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I've worked on projects that have very complex XML configuration, and one problem that's faced is maintaining the internal consistency of the XML.

In this case I don't mean the strict XML schema consistency, but rather the higher level relation between the nodes used. Most problems were caused by implicit linking between information encoded in the XML, and implicit relation of that information to the codebase. Examples might be:

  • XML node data implicitly linked to enums in code
  • Business objects in the same config that are related (in that they share information that needs to be consistent) without any explicit relation between them
  • Code in XML to be compiled and parsed at runtime

It struck me that a) this might become a practice of increasing frequency and b) that in some cases we're implicitly creating a new coding language that's not compile-time checked -- and in fact has few checks at all until it's run.

Is anyone else out there facing similar scenarios, and are there any tools or approaches that make the problem more tractable? I'd like some general examples that are technology-agnostic -- my own specific experience has been with C# and with config for proprietary systems.

Note: although I have an answer to this below, I've no intent of taking my own as the final answer.

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Would like to keep this language/tech agnostic -- but I'm generally working with C#. – Tim Barrass Dec 9 '10 at 9:28

4 Answers 4

up vote 2 down vote accepted

This will greatly depend on languages/frameworks/tools you're using for your project.

Using XML for configuration can be really problematic because it cannot be compile time checked.

For example, when using Java and Spring Framework, there exists an Eclipse plugin called Spring Tool Suite which can do synchronization checking between XML configuration and the actual code.

But this is just one example for a specific language and a specific framework. You should try to find out if something similiar exists for your scenario.

By the way, if you let us know what technologies you're using, we might be able to assist you more.

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thanks. I actually wanted to keep this language and system agnostic, as it's to do with business rules really. That said, I'll add a comment on what I'm working with generally. – Tim Barrass Dec 9 '10 at 9:27

Did you try Schematron?

It's a higher level language targeted at validating XML semantically, not just syntactically.

See also Wikipedia:

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I use automated functional tests to ensure the data integrity of our default config at work. I don't know that the problem you describe is necessarily dependent on the config format being XML. That being said I would suggest:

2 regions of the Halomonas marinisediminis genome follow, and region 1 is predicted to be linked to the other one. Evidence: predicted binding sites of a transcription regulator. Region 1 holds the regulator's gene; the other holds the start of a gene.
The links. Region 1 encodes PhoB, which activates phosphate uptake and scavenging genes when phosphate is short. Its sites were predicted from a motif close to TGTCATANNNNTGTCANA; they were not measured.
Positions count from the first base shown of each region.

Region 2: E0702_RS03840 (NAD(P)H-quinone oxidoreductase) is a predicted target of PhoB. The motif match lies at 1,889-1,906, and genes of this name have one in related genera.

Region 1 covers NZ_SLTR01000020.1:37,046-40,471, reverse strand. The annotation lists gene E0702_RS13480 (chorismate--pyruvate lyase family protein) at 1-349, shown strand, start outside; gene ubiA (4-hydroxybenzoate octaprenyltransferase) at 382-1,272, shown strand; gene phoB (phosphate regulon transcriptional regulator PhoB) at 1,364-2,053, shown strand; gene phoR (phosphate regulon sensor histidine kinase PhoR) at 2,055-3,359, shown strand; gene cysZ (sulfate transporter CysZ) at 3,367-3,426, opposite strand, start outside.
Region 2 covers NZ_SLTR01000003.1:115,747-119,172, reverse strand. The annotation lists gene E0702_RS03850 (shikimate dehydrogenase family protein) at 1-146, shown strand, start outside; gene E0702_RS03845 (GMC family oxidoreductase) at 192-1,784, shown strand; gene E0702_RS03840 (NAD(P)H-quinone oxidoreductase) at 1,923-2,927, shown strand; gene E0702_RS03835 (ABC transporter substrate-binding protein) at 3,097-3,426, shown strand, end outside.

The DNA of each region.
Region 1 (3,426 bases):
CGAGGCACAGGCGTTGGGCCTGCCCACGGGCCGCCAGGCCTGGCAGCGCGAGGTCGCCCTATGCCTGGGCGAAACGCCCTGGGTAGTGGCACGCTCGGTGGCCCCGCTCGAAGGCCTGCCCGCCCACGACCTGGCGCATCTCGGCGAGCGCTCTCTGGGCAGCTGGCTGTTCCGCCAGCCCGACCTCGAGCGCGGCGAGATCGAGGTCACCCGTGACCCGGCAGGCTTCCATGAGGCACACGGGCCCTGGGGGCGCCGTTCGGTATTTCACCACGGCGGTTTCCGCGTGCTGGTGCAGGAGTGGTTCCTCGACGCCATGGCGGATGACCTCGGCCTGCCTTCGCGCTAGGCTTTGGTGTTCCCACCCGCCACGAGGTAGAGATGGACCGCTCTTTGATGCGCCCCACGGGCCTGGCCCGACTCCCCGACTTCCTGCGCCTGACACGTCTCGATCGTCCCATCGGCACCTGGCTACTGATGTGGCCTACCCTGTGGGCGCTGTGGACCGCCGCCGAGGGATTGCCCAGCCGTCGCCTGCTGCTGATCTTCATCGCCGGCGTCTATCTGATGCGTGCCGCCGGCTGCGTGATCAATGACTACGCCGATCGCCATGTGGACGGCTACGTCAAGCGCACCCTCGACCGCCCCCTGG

• You don't use XML as a config format. (Google can give you the reasons)
  • Tight coupling through the implicit use of enums or any other constructed values are just as bad in a config as they are in code.
  • Code that get's pulled from a config and executed makes me cringe. Is it in a config so that it can be overridden? If so that's a huge vector for bugs, undefined behavior and potential security issues.
  • the business objects issue also sounds like bad tight coupling.

You may not be able to do anything about XML as the config format, the bad coupling, or the execution of code from config. You can mitigate the risk by creating a suite of functional tests that ensure:

  • the enums are valid
  • the code is compilable, executable, doesn't contain evals, rpc calls, calls no functions, or whatever other analysis checks you want to add.

You can also sometimes help change by providing an alternative (config or config entries).

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Thanks for the response -- I've been wondering about how to compose tests. I wondered about tagging xml nodes and code with matching tags, for example, so that an automated test might be able to match them up. Do you do anything special to compose your tests? – Tim Barrass Dec 14 '10 at 20:17
btw: very much agreed on the code-in-config being a vector for all sorts of nastiness. – Tim Barrass Dec 14 '10 at 23:01
Instead of tagging the xml nodes and code, you may want to think about removing the tight coupling. My tests are usually a fix of functional tests, variant tests and unit tests of particular pieces of code. – dietbuddha Dec 15 '10 at 5:32
Aye, there's a real tension here between doing what seems right and what seems possible -- in a large production system. What concerns me the most is that it takes us away from a brownfield refactoring that might actually leave us with a better system. – Tim Barrass Dec 15 '10 at 22:20

A good link on from @David Peleg's is Topologi, which offer products to check XML, including "business rules" checks.

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